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Chloe Northrop, Tarrant County College
248pp. ¦ $83 £64 €71
'The Hamilton Phenomenon' brings together a diverse group of scholars including university professors and librarians, educators at community colleges, Ph.D. candidates and independent scholars, in an exploration of the celebrated Broadway hit. When Lin-Manuel Miranda’s musical sensation erupted onto Broadway in 2015, scholars were underprepared for the impact the theatrical experience would have. Miranda’s use of rap, hip-hop, jazz, and Broadway show tunes provides the basis for this whirlwind showcase of America’s past through a reinterpretation of eighteenth-century history. Bound together by their shared interest in 'Hamilton: an American Musical', the authors in this volume diverge from a common touchstone to uncover the unique moment presented by this phenomenon. The two parts of this book feature different emerging themes, ranging from the meaning of the musical on stage, to how the musical is impacting pedagogy and teaching in the 21st century. The first part places Hamilton in the history of theatrical performances of the American Revolution, compares it with other musicals, and fleshes out the significance of postcolonial studies within theatrical performances. Esteemed scholars and educators provide the basis for the second part with insights on the efficacy, benefits, and pitfalls of teaching using Hamilton. Although other scholarly works have debated the historical accuracy of Hamilton, 'The Hamilton Phenomenon' benefits from more distance from the release of the musical, as well as the dissemination of the hit through traveling productions and the summer 2020 release on Disney+. Through critically engaging with Hamilton these authors unfold new insights on early American history, pedagogy, costume, race in theatrical performances, and the role of theatre in crafting interest in history.
Bárbara Mujica, Georgetown University
$84 £65 €72
This is the first book on staging and stage décor to focus specifically on early modern Spanish theater, from the 16th to the early 20th centuries. The introduction provides an overview of Spanish theater design from the 16th century, with particular attention to the corral theater and Lope de Vega. The scope of the book is vast, with some of the articles deal with early modern stagings, while others deal with contemporary productions. It contains articles by an international array of specialists on topics such as stage décor and costuming, lighting, and performance space. It also broaches little-studied areas such as the use of alternative performance spaces, most notably prisons. The book provides in-depth analyses of particular archetypes - the melancholiac, the queen, the astrologer - and how they were, and are, staged. The focus on performance and performance space, costuming, set design, lighting, and audience seating make this a truly unique volume. This book is aimed at students of Spanish literature and theater, researchers interested in theater history and early modern Spain, as well as specialists in Spanish theater.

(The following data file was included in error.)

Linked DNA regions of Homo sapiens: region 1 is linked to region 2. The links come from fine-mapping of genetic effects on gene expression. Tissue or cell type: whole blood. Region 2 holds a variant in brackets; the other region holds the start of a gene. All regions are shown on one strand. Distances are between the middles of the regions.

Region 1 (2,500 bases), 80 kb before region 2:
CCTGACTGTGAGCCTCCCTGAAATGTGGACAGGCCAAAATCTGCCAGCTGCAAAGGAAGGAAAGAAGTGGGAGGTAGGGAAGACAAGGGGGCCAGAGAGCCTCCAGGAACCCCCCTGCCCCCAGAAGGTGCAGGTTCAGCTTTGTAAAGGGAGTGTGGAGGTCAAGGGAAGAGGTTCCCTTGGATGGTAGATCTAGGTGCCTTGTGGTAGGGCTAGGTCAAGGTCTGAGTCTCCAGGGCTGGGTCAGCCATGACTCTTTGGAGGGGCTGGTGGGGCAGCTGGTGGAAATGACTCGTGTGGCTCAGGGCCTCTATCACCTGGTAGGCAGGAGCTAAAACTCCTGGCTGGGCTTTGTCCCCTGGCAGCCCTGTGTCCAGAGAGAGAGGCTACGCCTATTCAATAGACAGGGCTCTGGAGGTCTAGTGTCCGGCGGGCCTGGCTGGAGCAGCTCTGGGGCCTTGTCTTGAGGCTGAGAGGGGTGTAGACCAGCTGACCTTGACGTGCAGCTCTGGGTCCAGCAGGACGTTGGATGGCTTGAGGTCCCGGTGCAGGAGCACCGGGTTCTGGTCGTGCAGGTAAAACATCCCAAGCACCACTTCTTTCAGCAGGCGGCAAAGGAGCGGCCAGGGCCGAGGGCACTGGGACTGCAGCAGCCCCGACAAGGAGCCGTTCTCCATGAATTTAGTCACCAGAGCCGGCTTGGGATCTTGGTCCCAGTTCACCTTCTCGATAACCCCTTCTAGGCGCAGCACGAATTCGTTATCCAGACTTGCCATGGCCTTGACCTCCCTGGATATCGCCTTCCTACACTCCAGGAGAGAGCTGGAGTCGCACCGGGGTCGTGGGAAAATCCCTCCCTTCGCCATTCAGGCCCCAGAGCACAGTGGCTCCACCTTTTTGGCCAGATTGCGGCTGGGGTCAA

$77 £56 €64
Many stirring words have been written about the heroic deeds of the officers and the men of the U.S Navy before, during and after the Civil War. But very little has been published about the naval constructors who built the warships that made their exploits possible. Of all of the Navy’s constructors of this era, none had more impact than John Lenthall. A native of Washington D.C and the son of an ambitious English artisan, John Lenthall designed the early steamer Susquehanna and the large Merrimack class steam frigates, also working on the construction of Princeton, the world’s first war steamer designed with a screw propeller. His stellar rise through the ranks of U.S. naval constructors soon led to his appointment as the chief of the Bureau of Construction and Repair, the highest-ranking naval architect. Bred to the intricacies of Washington’s bureaucracy, John Lenthall was a survivor and continued on as bureau chief throughout the unrelenting turmoil of the Civil War. It was only during the first years of the notorious Secretary Robeson’s reign that Lenthall was finally moved aside. By then, he had served for over seventeen years, a recording that has never been equaled. “John Lenthall: The Life of a Naval Constructor” is thoroughly documented with previously untapped primary archival source material, offering historical insights, gripping narratives and illustrations that have never appeared before in print. It presents the results of ground-breaking original research on a subject that has never been fully explored. Kinnaman’s treatment of Lenthall and the legacy of his fellow constructors brings to life a previously untold chronicle of American ingenuity and achievement.